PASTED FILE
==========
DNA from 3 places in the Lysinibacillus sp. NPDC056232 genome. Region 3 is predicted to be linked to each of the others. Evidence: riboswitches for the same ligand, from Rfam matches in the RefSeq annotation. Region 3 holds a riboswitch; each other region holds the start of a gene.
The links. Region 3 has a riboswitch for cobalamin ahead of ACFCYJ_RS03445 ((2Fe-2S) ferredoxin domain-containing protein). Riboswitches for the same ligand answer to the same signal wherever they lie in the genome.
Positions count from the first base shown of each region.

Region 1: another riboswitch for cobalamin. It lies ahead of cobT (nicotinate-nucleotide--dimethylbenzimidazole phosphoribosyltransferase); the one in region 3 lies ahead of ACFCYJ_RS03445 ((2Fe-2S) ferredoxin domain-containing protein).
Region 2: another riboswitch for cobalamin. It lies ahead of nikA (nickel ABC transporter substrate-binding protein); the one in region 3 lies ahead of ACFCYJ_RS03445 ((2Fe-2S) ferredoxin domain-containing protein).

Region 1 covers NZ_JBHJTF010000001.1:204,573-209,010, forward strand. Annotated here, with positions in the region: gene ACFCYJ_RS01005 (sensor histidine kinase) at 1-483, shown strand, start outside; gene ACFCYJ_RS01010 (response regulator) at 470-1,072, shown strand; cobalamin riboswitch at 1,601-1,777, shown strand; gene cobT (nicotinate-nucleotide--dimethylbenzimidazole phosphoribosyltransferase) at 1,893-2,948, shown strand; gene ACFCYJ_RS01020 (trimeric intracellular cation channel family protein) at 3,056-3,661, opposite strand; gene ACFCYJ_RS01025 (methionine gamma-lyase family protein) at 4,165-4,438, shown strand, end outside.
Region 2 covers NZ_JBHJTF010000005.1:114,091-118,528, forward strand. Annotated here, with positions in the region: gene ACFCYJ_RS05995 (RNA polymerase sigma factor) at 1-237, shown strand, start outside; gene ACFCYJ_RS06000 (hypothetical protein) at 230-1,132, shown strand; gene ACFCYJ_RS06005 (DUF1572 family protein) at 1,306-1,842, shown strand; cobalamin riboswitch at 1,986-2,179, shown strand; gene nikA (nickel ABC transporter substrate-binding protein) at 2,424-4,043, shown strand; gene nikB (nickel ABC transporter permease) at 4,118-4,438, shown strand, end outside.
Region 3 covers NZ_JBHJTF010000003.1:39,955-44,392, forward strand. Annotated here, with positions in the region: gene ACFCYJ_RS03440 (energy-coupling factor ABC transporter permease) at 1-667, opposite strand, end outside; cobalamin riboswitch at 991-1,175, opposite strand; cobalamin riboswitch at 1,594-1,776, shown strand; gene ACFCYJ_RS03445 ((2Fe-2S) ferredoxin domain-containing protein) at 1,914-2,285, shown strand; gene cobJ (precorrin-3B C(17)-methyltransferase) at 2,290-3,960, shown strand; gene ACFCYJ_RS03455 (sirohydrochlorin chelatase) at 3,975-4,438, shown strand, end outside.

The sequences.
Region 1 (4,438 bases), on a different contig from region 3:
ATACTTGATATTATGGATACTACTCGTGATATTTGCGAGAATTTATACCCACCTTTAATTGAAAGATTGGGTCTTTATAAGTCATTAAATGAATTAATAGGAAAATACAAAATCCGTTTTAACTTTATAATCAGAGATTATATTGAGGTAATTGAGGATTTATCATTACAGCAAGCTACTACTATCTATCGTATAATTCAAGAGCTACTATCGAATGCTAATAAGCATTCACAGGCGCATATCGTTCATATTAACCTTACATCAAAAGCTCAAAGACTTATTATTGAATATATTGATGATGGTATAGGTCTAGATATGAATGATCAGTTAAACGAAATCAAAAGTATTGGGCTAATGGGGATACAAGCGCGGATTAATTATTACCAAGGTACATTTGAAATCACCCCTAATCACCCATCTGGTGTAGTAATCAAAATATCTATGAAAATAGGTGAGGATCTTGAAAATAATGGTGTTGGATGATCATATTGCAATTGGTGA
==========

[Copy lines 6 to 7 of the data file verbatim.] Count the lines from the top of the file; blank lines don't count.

Region 1 covers NZ_JBHJTF010000001.1:204,573-209,010, forward strand. Annotated here, with positions in the region: gene ACFCYJ_RS01005 (sensor histidine kinase) at 1-483, shown strand, start outside; gene ACFCYJ_RS01010 (response regulator) at 470-1,072, shown strand; cobalamin riboswitch at 1,601-1,777, shown strand; gene cobT (nicotinate-nucleotide--dimethylbenzimidazole phosphoribosyltransferase) at 1,893-2,948, shown strand; gene ACFCYJ_RS01020 (trimeric intracellular cation channel family protein) at 3,056-3,661, opposite strand; gene ACFCYJ_RS01025 (methionine gamma-lyase family protein) at 4,165-4,438, shown strand, end outside.
Region 2 covers NZ_JBHJTF010000005.1:114,091-118,528, forward strand. Annotated here, with positions in the region: gene ACFCYJ_RS05995 (RNA polymerase sigma factor) at 1-237, shown strand, start outside; gene ACFCYJ_RS06000 (hypothetical protein) at 230-1,132, shown strand; gene ACFCYJ_RS06005 (DUF1572 family protein) at 1,306-1,842, shown strand; cobalamin riboswitch at 1,986-2,179, shown strand; gene nikA (nickel ABC transporter substrate-binding protein) at 2,424-4,043, shown strand; gene nikB (nickel ABC transporter permease) at 4,118-4,438, shown strand, end outside.